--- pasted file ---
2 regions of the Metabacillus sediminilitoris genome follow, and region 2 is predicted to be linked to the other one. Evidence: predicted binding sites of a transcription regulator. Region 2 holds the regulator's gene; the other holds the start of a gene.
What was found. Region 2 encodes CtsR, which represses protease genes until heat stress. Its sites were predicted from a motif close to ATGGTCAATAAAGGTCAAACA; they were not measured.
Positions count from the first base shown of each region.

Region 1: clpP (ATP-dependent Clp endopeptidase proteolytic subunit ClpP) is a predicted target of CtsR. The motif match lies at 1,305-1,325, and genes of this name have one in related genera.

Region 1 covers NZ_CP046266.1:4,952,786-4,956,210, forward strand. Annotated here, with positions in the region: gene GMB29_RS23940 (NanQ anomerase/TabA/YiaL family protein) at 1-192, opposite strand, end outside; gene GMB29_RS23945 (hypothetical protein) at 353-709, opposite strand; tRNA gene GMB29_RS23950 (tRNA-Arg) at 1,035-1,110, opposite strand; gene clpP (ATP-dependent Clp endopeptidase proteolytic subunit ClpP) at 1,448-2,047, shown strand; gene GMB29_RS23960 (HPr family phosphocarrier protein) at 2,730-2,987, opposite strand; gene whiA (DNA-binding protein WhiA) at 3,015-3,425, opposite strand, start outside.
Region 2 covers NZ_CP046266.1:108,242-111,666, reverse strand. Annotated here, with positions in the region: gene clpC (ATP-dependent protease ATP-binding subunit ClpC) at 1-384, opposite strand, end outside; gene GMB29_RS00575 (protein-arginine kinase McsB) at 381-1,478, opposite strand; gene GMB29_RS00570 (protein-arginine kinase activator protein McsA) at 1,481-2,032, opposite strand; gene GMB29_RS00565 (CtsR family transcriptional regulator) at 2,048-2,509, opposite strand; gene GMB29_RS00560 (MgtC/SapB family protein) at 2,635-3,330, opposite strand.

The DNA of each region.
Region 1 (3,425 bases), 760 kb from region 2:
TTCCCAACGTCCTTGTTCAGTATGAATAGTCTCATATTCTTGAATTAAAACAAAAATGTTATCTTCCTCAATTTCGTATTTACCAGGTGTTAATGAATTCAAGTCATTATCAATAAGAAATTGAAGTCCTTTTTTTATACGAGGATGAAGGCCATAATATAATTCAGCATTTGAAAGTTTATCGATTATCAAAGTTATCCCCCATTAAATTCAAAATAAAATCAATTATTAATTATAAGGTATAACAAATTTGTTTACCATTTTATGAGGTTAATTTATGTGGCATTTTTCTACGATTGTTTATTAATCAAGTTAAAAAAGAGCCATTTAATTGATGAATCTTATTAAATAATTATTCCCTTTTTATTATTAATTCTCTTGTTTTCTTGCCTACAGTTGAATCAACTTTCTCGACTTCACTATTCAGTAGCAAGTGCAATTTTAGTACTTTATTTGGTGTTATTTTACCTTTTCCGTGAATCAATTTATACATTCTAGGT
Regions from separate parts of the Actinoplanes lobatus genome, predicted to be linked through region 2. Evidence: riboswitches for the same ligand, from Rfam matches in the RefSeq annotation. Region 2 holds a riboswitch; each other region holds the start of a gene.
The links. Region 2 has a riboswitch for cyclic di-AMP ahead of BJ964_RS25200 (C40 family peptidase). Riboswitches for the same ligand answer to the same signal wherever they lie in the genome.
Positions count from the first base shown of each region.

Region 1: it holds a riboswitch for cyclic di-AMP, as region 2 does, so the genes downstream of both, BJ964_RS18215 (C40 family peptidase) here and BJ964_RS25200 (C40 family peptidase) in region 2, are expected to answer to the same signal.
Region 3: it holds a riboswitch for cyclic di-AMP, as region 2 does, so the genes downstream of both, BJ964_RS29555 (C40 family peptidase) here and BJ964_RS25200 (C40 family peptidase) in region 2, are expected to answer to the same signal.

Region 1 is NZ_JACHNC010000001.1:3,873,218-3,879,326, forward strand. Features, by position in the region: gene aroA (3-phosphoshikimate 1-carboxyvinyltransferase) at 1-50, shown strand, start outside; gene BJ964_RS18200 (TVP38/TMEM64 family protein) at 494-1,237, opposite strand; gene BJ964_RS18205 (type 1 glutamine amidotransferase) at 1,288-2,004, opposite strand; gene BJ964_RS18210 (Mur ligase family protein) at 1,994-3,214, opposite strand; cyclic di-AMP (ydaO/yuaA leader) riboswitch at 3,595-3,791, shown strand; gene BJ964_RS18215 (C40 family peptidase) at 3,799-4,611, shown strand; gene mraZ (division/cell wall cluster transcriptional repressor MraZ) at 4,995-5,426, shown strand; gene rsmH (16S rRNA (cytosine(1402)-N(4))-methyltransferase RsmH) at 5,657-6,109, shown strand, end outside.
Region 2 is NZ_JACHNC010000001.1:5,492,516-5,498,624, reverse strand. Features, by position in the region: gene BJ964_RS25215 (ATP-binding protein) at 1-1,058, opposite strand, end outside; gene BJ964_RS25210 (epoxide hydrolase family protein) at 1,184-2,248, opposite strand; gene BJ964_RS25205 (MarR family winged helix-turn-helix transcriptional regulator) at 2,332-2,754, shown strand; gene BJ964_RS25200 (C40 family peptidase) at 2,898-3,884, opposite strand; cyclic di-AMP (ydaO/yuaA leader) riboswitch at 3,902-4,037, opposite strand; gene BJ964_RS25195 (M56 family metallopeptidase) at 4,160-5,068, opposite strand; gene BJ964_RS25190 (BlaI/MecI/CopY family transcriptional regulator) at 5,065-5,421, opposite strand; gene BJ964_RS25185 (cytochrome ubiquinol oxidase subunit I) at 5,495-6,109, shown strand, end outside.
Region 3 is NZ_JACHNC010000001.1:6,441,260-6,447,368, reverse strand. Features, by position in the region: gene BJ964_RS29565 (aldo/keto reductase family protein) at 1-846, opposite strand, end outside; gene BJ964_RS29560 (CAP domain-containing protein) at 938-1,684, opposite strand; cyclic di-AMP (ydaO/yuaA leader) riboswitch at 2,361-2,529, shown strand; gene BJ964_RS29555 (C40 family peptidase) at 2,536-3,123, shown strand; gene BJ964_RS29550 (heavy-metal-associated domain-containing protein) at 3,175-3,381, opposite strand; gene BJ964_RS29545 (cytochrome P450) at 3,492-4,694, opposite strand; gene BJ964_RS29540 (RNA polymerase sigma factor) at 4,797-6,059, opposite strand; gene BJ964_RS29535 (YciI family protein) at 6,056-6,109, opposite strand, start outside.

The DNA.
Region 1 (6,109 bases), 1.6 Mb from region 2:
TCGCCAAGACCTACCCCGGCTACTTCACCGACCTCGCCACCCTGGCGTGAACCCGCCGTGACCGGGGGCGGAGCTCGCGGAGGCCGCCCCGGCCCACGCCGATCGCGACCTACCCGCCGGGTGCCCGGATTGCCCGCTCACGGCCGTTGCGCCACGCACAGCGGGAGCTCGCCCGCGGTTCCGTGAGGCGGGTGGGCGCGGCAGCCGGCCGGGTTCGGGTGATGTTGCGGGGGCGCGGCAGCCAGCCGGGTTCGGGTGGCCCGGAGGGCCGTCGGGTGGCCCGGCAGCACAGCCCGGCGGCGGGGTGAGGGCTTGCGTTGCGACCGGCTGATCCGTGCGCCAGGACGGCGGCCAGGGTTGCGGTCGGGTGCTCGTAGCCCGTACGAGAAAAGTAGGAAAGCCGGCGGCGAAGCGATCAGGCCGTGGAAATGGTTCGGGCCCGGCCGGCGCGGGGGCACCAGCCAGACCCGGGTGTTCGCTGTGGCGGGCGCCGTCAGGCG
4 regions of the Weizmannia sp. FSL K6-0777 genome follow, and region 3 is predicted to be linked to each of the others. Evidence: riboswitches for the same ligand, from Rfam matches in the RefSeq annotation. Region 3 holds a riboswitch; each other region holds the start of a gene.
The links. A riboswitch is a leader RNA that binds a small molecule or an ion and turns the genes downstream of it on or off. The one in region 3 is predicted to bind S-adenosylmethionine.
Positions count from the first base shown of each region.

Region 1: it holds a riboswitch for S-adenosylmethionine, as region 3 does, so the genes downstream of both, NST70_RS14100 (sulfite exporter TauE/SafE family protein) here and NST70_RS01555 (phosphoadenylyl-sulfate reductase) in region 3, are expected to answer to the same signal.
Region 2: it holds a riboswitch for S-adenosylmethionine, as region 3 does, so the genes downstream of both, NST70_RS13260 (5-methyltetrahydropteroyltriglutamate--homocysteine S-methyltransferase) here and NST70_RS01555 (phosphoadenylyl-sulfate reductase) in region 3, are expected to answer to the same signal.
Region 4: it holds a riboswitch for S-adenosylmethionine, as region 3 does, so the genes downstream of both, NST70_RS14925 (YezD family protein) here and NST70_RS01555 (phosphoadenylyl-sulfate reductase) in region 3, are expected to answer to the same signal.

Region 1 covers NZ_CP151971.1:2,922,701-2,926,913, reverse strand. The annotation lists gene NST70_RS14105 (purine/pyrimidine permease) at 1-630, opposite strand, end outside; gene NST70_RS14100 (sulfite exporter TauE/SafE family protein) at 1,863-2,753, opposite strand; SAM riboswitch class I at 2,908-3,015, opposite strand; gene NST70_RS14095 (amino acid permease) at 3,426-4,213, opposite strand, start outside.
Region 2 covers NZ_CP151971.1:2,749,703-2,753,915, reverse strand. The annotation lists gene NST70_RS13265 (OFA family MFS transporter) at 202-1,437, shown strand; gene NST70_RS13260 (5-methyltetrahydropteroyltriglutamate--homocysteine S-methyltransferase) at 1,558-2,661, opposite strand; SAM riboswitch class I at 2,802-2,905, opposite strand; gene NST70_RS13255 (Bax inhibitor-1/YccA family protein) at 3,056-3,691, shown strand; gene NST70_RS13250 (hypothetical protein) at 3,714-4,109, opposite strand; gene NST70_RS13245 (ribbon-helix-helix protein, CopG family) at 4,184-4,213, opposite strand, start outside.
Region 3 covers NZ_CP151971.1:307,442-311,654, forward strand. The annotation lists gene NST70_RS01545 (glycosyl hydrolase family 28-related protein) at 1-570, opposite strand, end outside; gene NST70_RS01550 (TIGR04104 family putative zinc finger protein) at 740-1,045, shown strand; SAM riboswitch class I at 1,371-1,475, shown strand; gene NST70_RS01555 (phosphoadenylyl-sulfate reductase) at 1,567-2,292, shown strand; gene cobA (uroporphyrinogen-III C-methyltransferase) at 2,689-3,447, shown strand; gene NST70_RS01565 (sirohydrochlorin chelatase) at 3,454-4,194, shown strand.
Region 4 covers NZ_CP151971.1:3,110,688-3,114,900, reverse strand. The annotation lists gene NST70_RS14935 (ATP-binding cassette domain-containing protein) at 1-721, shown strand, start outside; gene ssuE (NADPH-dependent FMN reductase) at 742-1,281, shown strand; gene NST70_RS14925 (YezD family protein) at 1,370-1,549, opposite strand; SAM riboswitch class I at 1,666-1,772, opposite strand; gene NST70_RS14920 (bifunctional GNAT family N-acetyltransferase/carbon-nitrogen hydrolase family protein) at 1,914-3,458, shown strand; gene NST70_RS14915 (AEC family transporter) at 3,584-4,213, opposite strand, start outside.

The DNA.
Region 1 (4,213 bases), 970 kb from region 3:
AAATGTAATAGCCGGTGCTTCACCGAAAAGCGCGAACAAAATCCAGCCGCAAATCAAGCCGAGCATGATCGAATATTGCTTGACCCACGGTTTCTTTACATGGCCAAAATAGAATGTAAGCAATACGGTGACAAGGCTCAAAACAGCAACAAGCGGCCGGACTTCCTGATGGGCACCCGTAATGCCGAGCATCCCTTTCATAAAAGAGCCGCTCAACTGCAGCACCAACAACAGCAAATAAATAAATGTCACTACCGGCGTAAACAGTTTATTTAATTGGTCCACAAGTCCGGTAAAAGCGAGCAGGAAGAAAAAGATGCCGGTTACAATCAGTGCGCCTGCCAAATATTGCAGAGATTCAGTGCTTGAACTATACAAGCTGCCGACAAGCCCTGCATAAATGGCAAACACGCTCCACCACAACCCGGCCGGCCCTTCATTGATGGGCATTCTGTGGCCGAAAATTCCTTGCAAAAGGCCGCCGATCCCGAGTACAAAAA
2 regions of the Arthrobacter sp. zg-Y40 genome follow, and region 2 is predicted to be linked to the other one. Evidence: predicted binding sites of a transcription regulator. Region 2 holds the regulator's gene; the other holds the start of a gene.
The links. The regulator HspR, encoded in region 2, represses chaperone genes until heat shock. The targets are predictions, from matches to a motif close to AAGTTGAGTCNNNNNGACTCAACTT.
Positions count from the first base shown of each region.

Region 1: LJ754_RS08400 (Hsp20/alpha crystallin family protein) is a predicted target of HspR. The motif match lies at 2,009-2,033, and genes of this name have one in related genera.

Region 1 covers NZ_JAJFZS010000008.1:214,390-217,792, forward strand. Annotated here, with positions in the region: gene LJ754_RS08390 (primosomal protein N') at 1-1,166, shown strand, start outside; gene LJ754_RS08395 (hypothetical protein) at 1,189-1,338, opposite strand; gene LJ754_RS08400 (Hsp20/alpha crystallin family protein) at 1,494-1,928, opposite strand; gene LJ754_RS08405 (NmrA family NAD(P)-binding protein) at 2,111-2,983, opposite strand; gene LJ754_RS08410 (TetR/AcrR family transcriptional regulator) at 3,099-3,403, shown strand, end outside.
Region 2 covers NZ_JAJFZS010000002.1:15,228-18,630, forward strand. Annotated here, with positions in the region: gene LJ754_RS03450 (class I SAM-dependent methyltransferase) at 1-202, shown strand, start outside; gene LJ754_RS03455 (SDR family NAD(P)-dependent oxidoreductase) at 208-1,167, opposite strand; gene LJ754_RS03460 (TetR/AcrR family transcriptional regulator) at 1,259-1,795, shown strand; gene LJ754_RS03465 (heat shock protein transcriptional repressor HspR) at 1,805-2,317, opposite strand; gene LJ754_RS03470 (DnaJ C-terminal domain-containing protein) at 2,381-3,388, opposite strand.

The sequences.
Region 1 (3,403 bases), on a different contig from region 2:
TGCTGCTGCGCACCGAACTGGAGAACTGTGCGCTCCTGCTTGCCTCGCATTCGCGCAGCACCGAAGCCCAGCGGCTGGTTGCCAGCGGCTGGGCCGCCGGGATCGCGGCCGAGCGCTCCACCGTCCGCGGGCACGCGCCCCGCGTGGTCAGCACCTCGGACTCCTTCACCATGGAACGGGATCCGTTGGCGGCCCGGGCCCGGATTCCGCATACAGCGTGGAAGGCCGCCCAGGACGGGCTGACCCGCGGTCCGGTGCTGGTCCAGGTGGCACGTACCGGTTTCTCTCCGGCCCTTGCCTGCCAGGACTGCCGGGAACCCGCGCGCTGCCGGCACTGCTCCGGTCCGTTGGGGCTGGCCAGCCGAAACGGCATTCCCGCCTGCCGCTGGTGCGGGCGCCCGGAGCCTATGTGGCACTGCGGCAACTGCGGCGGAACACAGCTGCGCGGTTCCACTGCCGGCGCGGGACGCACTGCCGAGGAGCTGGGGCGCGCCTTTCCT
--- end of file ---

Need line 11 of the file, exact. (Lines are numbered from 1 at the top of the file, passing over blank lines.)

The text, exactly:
The links. Region 2 has a riboswitch for cyclic di-AMP ahead of BJ964_RS25200 (C40 family peptidase). Riboswitches for the same ligand answer to the same signal wherever they lie in the genome.